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This study examines the effectiveness of Texercise Select, a 12-week lifestyle program to improve physical functioning (as measured by gait speed) and quality of life. Baseline and 12-week follow-up assessments were collected from 220 enrollees who were older (mean = 75 years), predominantly female (85%), White (82%), and experiencing multiple comorbidities (mean = 2.4). Linear mixed-models were fitted for continuous outcome variables and GEE models with logit link function for binary outcome variables. At baseline, over 52% of participants had Timed Up-and-Go (TUG) test times of 12 s or more, which indicates below-normal performance. On average, participants showed significant reductions in TUG test scores at the postintervention (11% reduction, p < .001). Participants also showed significant improvements in general health status (p = .002), unhealthy physical days (p = .032), combined unhealthy physical and mental days (p = .006), and days limited from usual activity (p = .045). Findings suggest that performance indicators can be objectively collected and integrated into evaluation designs of community-based, activity-rich lifestyle programs.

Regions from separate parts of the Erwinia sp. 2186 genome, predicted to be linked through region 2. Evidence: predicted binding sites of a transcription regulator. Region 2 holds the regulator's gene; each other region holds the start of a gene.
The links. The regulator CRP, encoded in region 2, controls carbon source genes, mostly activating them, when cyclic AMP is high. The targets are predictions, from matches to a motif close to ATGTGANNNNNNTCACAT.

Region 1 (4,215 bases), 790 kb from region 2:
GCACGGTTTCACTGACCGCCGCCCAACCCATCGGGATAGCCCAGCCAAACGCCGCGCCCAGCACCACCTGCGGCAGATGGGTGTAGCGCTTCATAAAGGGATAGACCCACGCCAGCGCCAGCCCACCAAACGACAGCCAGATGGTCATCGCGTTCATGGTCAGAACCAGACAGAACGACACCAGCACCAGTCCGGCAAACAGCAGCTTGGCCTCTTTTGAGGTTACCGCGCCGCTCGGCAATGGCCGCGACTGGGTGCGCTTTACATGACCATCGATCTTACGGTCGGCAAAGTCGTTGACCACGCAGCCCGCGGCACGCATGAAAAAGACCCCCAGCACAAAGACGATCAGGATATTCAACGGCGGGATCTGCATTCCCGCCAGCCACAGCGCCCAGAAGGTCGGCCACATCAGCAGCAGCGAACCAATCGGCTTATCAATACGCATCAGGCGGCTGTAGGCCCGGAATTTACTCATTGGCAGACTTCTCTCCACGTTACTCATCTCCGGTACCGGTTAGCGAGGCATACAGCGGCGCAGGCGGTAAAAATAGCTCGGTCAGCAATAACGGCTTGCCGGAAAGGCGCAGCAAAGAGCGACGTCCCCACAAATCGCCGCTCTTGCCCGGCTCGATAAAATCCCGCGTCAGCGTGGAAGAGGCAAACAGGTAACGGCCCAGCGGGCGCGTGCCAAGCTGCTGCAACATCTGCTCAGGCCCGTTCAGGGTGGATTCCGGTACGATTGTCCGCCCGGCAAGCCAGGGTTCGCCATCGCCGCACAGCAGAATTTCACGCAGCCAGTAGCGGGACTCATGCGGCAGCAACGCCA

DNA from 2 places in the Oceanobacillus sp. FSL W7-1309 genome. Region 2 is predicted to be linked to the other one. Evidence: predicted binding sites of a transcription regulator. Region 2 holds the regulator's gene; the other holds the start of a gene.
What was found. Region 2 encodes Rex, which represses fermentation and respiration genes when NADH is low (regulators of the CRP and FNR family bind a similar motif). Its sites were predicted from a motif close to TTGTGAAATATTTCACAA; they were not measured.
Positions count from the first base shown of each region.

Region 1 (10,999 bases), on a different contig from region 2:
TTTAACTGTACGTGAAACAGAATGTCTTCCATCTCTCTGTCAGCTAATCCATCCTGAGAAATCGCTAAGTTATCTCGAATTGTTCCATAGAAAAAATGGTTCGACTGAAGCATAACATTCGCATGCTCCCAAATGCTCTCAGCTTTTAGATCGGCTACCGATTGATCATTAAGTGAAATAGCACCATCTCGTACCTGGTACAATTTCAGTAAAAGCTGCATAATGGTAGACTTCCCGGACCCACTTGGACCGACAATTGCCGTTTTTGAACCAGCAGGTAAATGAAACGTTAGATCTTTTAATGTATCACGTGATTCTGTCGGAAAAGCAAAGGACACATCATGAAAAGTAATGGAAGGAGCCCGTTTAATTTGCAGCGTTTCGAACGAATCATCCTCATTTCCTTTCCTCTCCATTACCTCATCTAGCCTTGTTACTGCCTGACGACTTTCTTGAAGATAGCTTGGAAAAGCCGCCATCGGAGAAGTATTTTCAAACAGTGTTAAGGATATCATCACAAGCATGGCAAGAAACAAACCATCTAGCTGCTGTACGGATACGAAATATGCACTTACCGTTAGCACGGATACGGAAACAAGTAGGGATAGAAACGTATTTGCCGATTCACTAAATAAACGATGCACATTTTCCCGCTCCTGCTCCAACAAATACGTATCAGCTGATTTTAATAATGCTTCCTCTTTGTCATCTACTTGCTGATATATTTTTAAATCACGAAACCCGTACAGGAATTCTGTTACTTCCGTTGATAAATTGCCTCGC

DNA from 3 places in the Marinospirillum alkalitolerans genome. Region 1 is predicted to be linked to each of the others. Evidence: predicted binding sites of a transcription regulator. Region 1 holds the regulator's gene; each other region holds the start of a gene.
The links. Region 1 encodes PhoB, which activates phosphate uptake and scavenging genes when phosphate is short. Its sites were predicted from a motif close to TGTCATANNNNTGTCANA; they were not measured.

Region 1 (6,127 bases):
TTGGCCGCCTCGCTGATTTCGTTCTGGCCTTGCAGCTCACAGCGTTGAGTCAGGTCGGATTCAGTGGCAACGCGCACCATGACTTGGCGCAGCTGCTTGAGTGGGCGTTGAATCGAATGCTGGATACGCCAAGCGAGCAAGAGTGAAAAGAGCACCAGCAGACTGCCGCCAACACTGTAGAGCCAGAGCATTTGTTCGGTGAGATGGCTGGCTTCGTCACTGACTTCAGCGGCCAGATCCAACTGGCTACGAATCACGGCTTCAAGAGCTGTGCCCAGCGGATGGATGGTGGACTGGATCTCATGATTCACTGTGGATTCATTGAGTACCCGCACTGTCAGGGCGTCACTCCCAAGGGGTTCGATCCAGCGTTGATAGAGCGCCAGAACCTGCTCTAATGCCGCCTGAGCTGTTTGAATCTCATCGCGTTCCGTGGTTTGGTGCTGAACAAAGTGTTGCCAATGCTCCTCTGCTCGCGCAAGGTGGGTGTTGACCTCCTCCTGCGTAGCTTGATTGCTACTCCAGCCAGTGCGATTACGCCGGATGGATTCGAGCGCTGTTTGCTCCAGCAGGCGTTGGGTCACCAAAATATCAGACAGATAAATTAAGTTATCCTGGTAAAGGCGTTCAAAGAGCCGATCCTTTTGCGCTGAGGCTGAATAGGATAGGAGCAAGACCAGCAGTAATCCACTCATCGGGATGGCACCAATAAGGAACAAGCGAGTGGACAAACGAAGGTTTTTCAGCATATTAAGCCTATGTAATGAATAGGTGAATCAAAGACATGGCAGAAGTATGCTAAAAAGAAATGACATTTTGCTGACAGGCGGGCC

Ory, Smith, Howell, and Pulczinski are with the Texas A&M Health Science Center School of Public Health, College Station, TX. Smith’s primary affiliation is with the University of Georgia, Athens, GA. Jiang is with the University of California-Irvine, Irvine, CA. Chen is with the University of Wisconsin, Madison, WI. Stevens is with Baylor Scott & White Healthcare, Temple, TX.

Address author correspondence to Matthew Lee Smith at health@uga.edu.